I’ve noticed a disturbing trend lately, and while I am hesitant to hit a hot button I’ve got some things to say. Take a deep breath and prepare to clutch your pearls.
It’s not our business how other people are called to help or serve. There. I said what I said. What do I mean by that? Well, if Karen feels called to bring foster children into her home - leave your judgement at the door. Instead, bring over a couple pizzas and get to know those kids or, and I mean this with all the love- HUSH. If Joe decides that his charitable dollars are best spent in extra giving to his church - mind your business. And if Susan wants to spend her weekends feeding the homeless, pray for her mission. Don’t tell her how she should spend her time rescuing exotic spiders from deteriorating rain forests instead.
Lately, I’ve been seeing and hearing a lot of, “well group XYZ needs more help than group ABC. You should help XYZ first.” WHAT?!? God put Susan’s and Joe’s and Karen’s all here with DIFFERENT missions, ministries, talents, and abilities to cover more bases. When we add our judgement and condescending attitude to the mix of fear and doubt the enemy uses to discourage people from serving - well, guess who’s work we are doing then? Not God’s.
I spent several years serving as an advocate for severly abused children. People would constantly say things like, "Ew, it's just so sad. I could never do that. I can't stand to hear about it." Well, gosh Lovely Person, that's encouraging. But someone has to do it. Someone NEEDS to do it. And, with the help of God, I served there throughout the season He called me there.
Y’all, there is enough pain and suffering in this world to go around. I believe if each of us just did the works and missions that God called us to do there would be a lot less. He instilled that passion for your calling in you. Who are we to judge how another is called to work for the Lord?
Listen, we are called to help the poor, the downtrodden, those in need. The biblical instruction there is clear. But it does not say - make sure to tell others that you feel that they should not help one group or that there is a better group they could give their time and money to.
Each of you should use whatever gift you have received to serve others, as faithful stewards of God’s grace in it’s various forms.
We don’t all have the same gifts. Hallelujah! What a beautiful creation we are as a whole, all different, yet complementary. Take, for instance, the work of those called to the immediate aftermath of natural disasters. I’m not called there, but I thank the Lord that there are people who He did call to that noble work. And while people are sitting back saying, “those people are crazy, they could get hurt”, I’m going to go out on a limb and say that the victims they rescue are pretty thankful for them.
In a time when we are so divided as a nation, even in our own neighborhoods, here is one area where we can immediately get to work building bridges. Let’s do that. Let’s each make a conscious effort to lift each other up in this area. If you see a friend on the cusp of stepping out into their calling to service, build them up. Pray for them. If you can’t be an encouragement - say nothing. Then, if you don’t already know what your assignment is, ask the Lord how and where he wants you to help. If you get busy on your assignment, I have found you don’t have a whole lot of time to worry about what everyone else is doing.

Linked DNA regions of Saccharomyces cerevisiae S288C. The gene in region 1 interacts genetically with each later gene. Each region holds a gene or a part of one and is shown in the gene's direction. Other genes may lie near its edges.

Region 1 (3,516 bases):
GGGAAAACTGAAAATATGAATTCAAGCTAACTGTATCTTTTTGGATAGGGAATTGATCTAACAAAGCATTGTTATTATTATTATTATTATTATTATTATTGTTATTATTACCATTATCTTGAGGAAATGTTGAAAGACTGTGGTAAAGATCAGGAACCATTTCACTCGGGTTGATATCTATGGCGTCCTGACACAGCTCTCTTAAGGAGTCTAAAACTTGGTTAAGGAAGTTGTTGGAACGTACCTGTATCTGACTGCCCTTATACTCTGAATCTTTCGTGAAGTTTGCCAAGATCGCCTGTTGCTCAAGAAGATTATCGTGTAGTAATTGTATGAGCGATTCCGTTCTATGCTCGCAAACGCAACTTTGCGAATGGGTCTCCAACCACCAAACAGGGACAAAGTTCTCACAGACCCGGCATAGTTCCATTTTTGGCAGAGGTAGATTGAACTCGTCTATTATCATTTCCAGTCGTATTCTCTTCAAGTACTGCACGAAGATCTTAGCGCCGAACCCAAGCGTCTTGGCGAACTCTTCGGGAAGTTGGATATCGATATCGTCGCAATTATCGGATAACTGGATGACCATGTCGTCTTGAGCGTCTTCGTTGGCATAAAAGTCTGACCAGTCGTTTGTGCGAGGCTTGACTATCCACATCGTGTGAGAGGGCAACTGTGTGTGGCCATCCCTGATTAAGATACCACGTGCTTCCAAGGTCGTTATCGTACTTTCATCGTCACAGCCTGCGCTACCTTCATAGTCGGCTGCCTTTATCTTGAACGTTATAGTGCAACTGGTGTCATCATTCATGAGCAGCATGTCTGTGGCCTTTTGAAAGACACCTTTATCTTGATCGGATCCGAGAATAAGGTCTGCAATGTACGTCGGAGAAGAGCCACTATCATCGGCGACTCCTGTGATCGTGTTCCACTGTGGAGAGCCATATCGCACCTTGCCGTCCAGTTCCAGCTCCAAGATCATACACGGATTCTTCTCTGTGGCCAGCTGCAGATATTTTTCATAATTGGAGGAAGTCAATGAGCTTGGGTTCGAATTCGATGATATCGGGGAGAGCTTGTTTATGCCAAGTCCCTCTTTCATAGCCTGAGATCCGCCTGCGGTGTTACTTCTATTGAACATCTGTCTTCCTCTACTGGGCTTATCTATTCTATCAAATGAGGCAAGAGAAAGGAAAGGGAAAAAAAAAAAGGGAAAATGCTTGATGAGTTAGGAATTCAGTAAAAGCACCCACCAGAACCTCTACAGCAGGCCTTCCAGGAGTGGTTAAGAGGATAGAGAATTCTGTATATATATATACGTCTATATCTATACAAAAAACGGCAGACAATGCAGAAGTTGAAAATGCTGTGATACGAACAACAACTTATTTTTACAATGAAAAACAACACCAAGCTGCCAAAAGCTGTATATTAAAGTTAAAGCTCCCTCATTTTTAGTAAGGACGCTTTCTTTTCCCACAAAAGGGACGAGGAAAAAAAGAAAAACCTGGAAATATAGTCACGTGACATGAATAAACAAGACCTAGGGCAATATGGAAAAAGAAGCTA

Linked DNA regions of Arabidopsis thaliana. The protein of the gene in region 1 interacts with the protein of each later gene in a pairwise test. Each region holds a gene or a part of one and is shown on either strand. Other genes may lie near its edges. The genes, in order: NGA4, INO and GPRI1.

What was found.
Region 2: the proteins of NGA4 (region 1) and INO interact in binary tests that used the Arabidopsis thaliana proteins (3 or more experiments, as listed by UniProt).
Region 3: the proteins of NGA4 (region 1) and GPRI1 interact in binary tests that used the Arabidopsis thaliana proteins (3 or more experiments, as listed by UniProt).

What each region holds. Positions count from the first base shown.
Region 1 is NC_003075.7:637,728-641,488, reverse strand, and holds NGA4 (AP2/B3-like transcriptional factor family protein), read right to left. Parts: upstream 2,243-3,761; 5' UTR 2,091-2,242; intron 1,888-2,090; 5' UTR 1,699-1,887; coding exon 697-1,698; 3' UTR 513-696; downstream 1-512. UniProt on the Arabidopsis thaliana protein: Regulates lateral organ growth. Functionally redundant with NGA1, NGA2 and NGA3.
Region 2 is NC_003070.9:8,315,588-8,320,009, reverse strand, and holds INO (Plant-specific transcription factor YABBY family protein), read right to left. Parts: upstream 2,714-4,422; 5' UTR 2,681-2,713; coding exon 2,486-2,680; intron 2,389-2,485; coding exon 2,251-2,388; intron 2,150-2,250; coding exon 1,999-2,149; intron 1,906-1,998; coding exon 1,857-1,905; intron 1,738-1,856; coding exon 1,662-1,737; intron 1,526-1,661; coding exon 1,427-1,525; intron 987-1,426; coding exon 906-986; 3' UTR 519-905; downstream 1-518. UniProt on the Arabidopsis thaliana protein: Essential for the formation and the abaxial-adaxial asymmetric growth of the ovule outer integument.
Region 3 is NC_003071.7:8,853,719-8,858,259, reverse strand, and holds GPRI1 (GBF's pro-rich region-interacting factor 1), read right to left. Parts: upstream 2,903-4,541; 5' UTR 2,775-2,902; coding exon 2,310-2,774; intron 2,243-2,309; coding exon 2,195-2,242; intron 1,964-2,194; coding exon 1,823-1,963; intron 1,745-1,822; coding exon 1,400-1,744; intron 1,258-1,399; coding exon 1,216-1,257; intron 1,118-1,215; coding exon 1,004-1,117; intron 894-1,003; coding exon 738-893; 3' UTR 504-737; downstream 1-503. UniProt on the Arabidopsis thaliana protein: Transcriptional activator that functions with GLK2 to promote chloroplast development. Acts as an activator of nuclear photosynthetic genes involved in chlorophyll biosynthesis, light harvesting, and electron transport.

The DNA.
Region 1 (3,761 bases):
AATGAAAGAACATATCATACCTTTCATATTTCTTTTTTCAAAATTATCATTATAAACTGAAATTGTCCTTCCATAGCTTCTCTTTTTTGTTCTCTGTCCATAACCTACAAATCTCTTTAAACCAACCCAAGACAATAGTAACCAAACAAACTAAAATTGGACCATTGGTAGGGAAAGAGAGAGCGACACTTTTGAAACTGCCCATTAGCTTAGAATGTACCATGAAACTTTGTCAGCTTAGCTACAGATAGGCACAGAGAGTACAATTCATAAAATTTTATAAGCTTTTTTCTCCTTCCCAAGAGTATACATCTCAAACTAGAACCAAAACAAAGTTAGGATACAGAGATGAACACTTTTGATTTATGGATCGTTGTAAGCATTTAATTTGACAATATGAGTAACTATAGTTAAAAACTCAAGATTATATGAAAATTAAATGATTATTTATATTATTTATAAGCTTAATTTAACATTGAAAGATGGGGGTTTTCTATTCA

There is no shortage of needs. Children, homeless, veterans, animals, on and on and on. Not sure where to start? Just start. Jump in. And if you do get any attitude, rebuke that business and keep on keeping on. He knows your heart. God is with you - always.
Love and Prayers,
P.S. Sorry I’m so sassy. Love y’all.
I haven’t always been a “Sunday morning Christian”. I grew up with praying parents, praying grandparents, and was frequently pointed towards God. However, growing up I was never more than a visitor to any given church. I didn’t “belong” and wasn’t part of the “club”. I didn’t understand the lingo. I didn’t think it was essential and didn’t even fully understand the concept of “church family”. I had never had one. It seemed a little strange, a little uncomfortable, and totally foreign. If that’s you, it’s OK. I felt that way once.
Over the last 5 years my heart on the subject has changed and it has so profoundly shifted my life that I just can’t leave these things unsaid. I found my church family and a group of people I love so fiercely it is surprising. I get it now. So, here is my “love letter” to my church family and all the things I should say more often. Feel free to share with yours.
To my Church Family,
Thank you for letting me in, accepting me, and making me feel just as at home in our sanctuary as I am on my living room couch. Thank you for never expecting me to be perfect, knowing exactly how much of a “hot mess” I am, and loving me anyway. When my daughter is running around like a heathen after service with her “tribe” of little girls, thank you for sneaking candy into their little hands instead of shushing them. And when my teenage boys are nodding off in the back, thank you for not judging them but sometimes gently nudging them. With your help I believe we are all raising the next generation of the Lord’s Army.
Thank you for giving us all the opportunity to celebrate each other’s victories and mourn each other’s losses. My heart and prayers are always with you. I pray when you travel. I grieve when you are diagnosed. I rejoice when you receive victory! How amazing and humbling it is to be in and amongst the family of God.
Thank you for a thousand prayers, whether gathered around our altar, in the lobby, or by phone, text, and messenger. Thank you for always reaching out. Thank you for the strength it gives me to know I have an army of prayer warriors to call up in a time of need. Gosh, that feels good.